That question is still unknown, but as a film fan, I’ll likely feel burned out by the seemingly endless pile of upcoming features. Now, I’m not saying I hate the genre. In fact, I like most of the superhero films made within the last few years. I enjoy the MCU for their fun action scenes, likable cast and incredible visuals. I really enjoy the X-Men films, and think there are many stand-out elements that make some of them genuinely great action flicks.

I even enjoy some of the films in the much-maligned DCEU from an unironic standpoint, thanks to some fun action and ideas that might not meet their full potential, but still take on some of the possibilities. But, right then and there’s the issue. I “enjoy” them. I “like” them. I have a good time. But it’s been getting harder and harder for me to say I “love” them, or that I’m a “superhero fanboy.”

Marvel seems to have focused more and more on creating films that are almost identical to one another, following the same story of arrogant characters being forced to understand humility and become a hero, and featuring the same exact problems: forgettable villains; an endless amount of gags and quips which, more often than not, aren’t funny and are so cliché that they could be said by any other character; and sequences that are only there in order to set up other movies and don’t enhance the story of the actual film.

Films like “Iron Man 2” and “Avengers: Age of Ultron” have scenes and sequences that do nothing but set up other upcoming films, because the producers felt telling people to check out some of their upcoming features they poured hundreds of millions of dollars intp was more important than telling a cohesive story.

DC isn’t any better, as while the films in their shared universe don’t seem as homogenous as its rival (although that statement is premature since the franchise is only three movies in), “Batman v Superman” added in Wonder Woman for no other reason other than to put another famous hero in the poster, and added in a scene in which the heroine did nothing but look at one-minute QuickTime videos showcasing the powers of The Flash, Aquaman and Cyborg. I mean, Warner Bros. is making a Justice League movie, so why not shove four other superheroes into a movie that already has two superheroes in the bloody title?

“Suicide Squad” featured an entire team of antiheroes, all with their own backstories and personalities, so why not just add more characters and put in some Batman and Flash cameos for good measure? Their only purpose is just for audiences to say, “Hey look, it’s a character I recognize,” but at least we can generate some more headlines.

And it’s not like anything major is going to happen from a character standpoint. Almost all the actors have contracts that span multiple films, so I know none of the characters will die. Margot Robbie is expected to play Harley Quinn in “Suicide Squad 2” and “Gotham City Sirens,” and I’m sure Warner Bros. wants to make a solo movie about her or feature her in “The Batman,” so it’s hard to really get invested in the danger she’ll face in these upcoming movies when you know she’ll be back later doing the same shtick.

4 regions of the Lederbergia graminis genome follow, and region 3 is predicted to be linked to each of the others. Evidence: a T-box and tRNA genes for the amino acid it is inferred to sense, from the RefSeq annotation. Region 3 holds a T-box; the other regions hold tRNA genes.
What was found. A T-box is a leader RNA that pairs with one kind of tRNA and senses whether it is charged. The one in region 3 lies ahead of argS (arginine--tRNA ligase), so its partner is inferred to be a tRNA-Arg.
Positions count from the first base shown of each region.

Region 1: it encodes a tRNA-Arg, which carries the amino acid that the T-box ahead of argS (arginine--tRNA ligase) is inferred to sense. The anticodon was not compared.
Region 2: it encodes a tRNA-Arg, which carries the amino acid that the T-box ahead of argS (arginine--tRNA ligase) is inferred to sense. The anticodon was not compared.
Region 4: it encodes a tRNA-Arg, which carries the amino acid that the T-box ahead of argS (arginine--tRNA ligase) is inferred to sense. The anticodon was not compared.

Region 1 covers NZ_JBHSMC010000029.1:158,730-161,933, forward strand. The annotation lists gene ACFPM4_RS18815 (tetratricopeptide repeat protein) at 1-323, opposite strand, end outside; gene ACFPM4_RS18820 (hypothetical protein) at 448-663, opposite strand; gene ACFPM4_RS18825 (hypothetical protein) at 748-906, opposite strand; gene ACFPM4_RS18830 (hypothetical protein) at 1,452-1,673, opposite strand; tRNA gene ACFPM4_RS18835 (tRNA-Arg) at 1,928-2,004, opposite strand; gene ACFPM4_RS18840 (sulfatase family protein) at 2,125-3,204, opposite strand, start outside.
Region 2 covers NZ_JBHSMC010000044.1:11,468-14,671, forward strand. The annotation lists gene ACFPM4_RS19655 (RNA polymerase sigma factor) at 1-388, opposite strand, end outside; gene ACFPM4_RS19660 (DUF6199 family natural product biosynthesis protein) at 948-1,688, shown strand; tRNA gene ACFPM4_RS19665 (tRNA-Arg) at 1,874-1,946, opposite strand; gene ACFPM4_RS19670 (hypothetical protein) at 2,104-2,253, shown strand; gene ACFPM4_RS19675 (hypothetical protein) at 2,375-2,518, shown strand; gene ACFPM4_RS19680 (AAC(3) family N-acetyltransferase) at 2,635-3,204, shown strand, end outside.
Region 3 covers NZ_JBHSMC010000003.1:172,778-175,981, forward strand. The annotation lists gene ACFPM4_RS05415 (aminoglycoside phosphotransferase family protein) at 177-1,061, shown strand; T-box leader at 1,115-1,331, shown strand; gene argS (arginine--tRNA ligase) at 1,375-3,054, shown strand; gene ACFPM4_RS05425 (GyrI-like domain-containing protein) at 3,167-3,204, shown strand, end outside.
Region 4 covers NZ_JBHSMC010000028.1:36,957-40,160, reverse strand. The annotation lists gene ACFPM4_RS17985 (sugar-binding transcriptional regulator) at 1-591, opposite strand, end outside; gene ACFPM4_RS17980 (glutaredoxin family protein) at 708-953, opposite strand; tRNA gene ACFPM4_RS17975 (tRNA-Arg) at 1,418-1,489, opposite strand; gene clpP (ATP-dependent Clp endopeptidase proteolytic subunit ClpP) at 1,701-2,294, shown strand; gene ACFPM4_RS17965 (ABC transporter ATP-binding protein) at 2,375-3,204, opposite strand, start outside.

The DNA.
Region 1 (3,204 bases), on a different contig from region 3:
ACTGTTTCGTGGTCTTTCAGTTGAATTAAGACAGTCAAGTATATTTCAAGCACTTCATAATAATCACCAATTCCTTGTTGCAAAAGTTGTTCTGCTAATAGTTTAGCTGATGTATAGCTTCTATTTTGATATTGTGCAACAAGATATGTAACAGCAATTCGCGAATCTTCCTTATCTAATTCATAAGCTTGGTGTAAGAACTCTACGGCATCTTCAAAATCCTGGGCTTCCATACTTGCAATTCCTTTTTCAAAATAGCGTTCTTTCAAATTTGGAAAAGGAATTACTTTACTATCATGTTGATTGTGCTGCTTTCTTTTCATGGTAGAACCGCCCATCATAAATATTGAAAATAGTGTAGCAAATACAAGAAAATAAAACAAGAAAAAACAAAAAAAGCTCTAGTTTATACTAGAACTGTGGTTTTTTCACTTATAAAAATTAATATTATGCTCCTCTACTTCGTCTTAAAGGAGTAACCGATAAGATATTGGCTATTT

While the X-Men movies are trying to differentiate themselves with each iteration, and Sony’s idea of a cinematic Spider-Man universe without Spider-Man is strange but could miraculously land on its feet when all’s said and done, they aren’t the ones making billions of dollars. They aren’t the ones everyone goes to. Rather, it’s the universes that play it safe, cram in as many characters as possible and act more like commercials than films that will reign supreme in the box office.

Is It Possible to Have Too Many Heroes?
Image via The Daily Dot

I’m sure many people will say I’m being too harsh on the genre, or that I’m being too nitpicky, but the thing is, I don’t like having to criticize these movies. On their own, I’m usually entertained with what they offer, and I can only recall being disappointed with my viewing of a superhero film twice within the past couple of years. In fact, there are plenty of superhero movies I love, like “Logan” and “Captain America: The Winter Soldier.”

But, with how much the most recent movies play it safe, and with such a massive surge of said films, the majority of which are falling into the tropes I hate, it’ll be hard for me to really be confident in saying that I will be truly blown away with the next batch of superhero adventures. Eventually, with all the superhero movies audiences will be seeing, fans may become critics sooner rather than later.

Writer Profile

Eric McInnis

Arcadia University